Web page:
First convert your polygons to lines using the standard "Vector -> Geometry Tools -> Polygons to Lines" menu option, creating a new shapefile and layer in the process. This won't touch your polygons.

Then select the new lines layer, turn editing on via the pencil icon, and select all the features, then run the "Vector -> Networks -> Split" item. Now you have many line segments! Turn editing off, and save the changes.

Turn on labelling, and use $length for the label. There were too many decimals when I first did this, so I used substr($length, 1, 4) to get this:

labelled line segment lengths

You could also use round($length, 2) for the same effect, but if your line lengths are in thousands or millions of units then you'll still get long labels. You could scale them by 1000000 in the labelling expression, but you will have difficulty getting consistent length labels if your line lengths span several orders of magnitude. It is possible to write a custom python function for formatting numbers in scientific notation to a constant width, and I've just done that and it looks okay.

If you give your line layer an invisible line style then you'll just get your polygon styling with labels on the edges.

enter image description here

Note the 0.37 and 0.10 on the upper left feature seem to be labelling the same side, but that's because there's a node splitting that line. If this is a problem with your case then I suspect a generalisation with a very small, or even zero, tolerance should be enough to remove nodes where you have perfectly straight sides defined by more than one line segment. You can map the nodes of your polygons by using "Vector -> Geometry Tools -> Extract Nodes" to create a point shapefile if you can't see where they are.

3
  • could you add a point symbol on each node to show the splits?
    – Ian Turton
    Oct 7 '15 at 8:03
  • @iant yes, I can do this by adding a "marker line" symbol layer with the marker set to appear every vertex. Neater than making a new layer.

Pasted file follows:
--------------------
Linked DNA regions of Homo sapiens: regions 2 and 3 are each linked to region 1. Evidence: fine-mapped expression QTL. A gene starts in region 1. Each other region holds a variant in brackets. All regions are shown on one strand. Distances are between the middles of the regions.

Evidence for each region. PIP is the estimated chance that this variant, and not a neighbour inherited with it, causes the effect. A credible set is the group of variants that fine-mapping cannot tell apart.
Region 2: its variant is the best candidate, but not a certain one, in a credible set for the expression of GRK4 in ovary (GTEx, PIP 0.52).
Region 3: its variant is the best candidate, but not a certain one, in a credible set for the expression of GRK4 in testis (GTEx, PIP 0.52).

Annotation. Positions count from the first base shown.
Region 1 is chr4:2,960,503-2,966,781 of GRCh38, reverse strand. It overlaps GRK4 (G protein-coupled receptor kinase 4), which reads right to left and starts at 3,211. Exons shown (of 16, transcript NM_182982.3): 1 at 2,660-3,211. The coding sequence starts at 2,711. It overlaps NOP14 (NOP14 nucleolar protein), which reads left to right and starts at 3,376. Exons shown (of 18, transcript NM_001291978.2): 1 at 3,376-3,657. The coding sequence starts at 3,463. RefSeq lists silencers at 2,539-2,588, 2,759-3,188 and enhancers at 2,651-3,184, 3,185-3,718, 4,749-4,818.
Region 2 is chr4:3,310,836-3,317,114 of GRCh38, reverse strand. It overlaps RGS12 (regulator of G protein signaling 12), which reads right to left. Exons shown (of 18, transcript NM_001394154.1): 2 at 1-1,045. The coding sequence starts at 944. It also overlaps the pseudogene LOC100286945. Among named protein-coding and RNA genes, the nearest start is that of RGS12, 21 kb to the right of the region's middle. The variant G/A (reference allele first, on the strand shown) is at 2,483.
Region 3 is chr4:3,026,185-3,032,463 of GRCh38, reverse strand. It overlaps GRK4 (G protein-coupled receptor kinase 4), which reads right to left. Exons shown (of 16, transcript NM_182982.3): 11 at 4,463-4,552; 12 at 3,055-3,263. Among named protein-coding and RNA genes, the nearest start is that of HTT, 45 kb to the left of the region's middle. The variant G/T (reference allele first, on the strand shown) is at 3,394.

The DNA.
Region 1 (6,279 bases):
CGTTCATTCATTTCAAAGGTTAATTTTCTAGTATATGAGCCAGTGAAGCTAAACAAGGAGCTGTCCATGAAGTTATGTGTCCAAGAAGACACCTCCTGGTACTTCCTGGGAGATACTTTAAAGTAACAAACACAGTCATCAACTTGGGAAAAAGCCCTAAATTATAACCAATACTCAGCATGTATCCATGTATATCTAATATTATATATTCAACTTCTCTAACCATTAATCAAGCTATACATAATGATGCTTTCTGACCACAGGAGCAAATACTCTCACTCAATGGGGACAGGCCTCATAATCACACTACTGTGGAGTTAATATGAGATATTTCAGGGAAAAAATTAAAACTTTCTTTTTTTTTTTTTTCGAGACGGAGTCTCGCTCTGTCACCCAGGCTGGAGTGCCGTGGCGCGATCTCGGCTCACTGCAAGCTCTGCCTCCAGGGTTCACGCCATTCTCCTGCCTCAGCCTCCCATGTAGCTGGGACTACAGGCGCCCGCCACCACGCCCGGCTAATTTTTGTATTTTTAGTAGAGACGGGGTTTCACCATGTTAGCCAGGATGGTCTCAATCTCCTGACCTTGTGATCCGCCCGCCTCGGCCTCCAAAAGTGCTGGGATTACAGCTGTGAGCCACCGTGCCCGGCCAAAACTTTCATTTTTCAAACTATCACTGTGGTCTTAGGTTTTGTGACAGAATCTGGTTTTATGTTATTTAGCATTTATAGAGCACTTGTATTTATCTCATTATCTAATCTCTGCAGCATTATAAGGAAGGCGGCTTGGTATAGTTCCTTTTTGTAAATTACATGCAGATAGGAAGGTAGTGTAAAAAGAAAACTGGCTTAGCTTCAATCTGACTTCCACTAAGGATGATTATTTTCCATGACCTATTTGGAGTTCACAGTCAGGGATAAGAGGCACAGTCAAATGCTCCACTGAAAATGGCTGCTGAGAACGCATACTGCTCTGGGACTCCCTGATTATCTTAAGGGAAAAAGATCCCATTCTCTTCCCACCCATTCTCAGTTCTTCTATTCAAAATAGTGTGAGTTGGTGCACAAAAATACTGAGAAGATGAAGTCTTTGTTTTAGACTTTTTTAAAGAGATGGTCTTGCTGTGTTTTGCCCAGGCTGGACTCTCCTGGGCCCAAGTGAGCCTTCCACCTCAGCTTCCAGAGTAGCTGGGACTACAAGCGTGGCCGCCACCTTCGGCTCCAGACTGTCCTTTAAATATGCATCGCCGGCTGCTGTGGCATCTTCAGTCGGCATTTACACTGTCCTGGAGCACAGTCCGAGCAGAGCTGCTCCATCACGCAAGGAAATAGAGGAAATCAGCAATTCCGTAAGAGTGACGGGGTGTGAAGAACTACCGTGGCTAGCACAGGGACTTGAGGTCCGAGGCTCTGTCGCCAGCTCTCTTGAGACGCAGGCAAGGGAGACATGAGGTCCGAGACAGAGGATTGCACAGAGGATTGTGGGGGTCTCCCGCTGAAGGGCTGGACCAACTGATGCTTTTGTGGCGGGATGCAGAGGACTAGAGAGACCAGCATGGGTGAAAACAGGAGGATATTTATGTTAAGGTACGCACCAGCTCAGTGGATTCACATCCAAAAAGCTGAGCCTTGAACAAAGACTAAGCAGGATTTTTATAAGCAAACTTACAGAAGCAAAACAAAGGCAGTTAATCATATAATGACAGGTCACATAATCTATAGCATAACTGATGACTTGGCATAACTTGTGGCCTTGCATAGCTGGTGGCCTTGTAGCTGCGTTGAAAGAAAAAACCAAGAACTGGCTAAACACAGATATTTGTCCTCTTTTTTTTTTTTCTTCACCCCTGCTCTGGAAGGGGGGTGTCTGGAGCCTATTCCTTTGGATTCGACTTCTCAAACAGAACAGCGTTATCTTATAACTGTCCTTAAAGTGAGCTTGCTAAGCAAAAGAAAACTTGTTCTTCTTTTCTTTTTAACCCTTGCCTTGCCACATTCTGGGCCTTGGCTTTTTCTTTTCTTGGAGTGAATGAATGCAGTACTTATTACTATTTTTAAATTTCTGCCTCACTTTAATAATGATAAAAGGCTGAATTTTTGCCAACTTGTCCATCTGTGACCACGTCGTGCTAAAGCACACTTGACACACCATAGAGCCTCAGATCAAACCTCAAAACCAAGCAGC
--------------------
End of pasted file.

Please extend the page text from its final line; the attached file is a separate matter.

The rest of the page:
– Spacedman
    Oct 7 '15 at 9:26
  • Thank-you @SpacedMan for pointing me to the Networks plug-in and the effort you put into this answer.
    – Bad Loser
    Oct 8 '15 at 7:24
4

If you want to automate that, it can all be done with Processing.

1) Convert to lines using the "Polygons to lines" algorithm

2) split single segments using the "Explode lines" algorithm

Style your layer as explained above, and save the style as a qml file

3) apply the style using the "Set style for vector layer" and the style that you just saved

Now if you put the three steps above in a model using the Processing modeler, you can create a new algorithm that takes a polygon layer and generates your labels in a single step

It should look something like this

enter image description here

4
  • I really like the Processing Modeller approach but it is causing me severe grief. According to this [wiki] (docs.qgis.org/2.6/en/docs/user_manual/processing_algs/qgis/…) the Set style for vector layer algorithm should have a definable output Styled layer. The dialog is allowing me to define the parameters Vector layer and Style file but that is all. Consequently the styling is never rendered and nor is it possible to follow the algorithm with another. Do you see the results of the styling on your canvas?
    – Bad Loser
    Oct 8 '15 at 7:57
  • Will open this as a new question in order to easily provide further data.
    – Bad Loser
    Oct 8 '15 at 20:40
  • New question link: gis.stackexchange.com/questions/165888/…
    – Bad Loser
    Oct 8 '15 at 21:54
  • hmm, it works fine here, but you are right that this is a strange case, since the output is hidden. Reason for this is that the output is the input itself, not a different file, so the UI should not let the user select the output filename. Oct 9 '15 at 10:50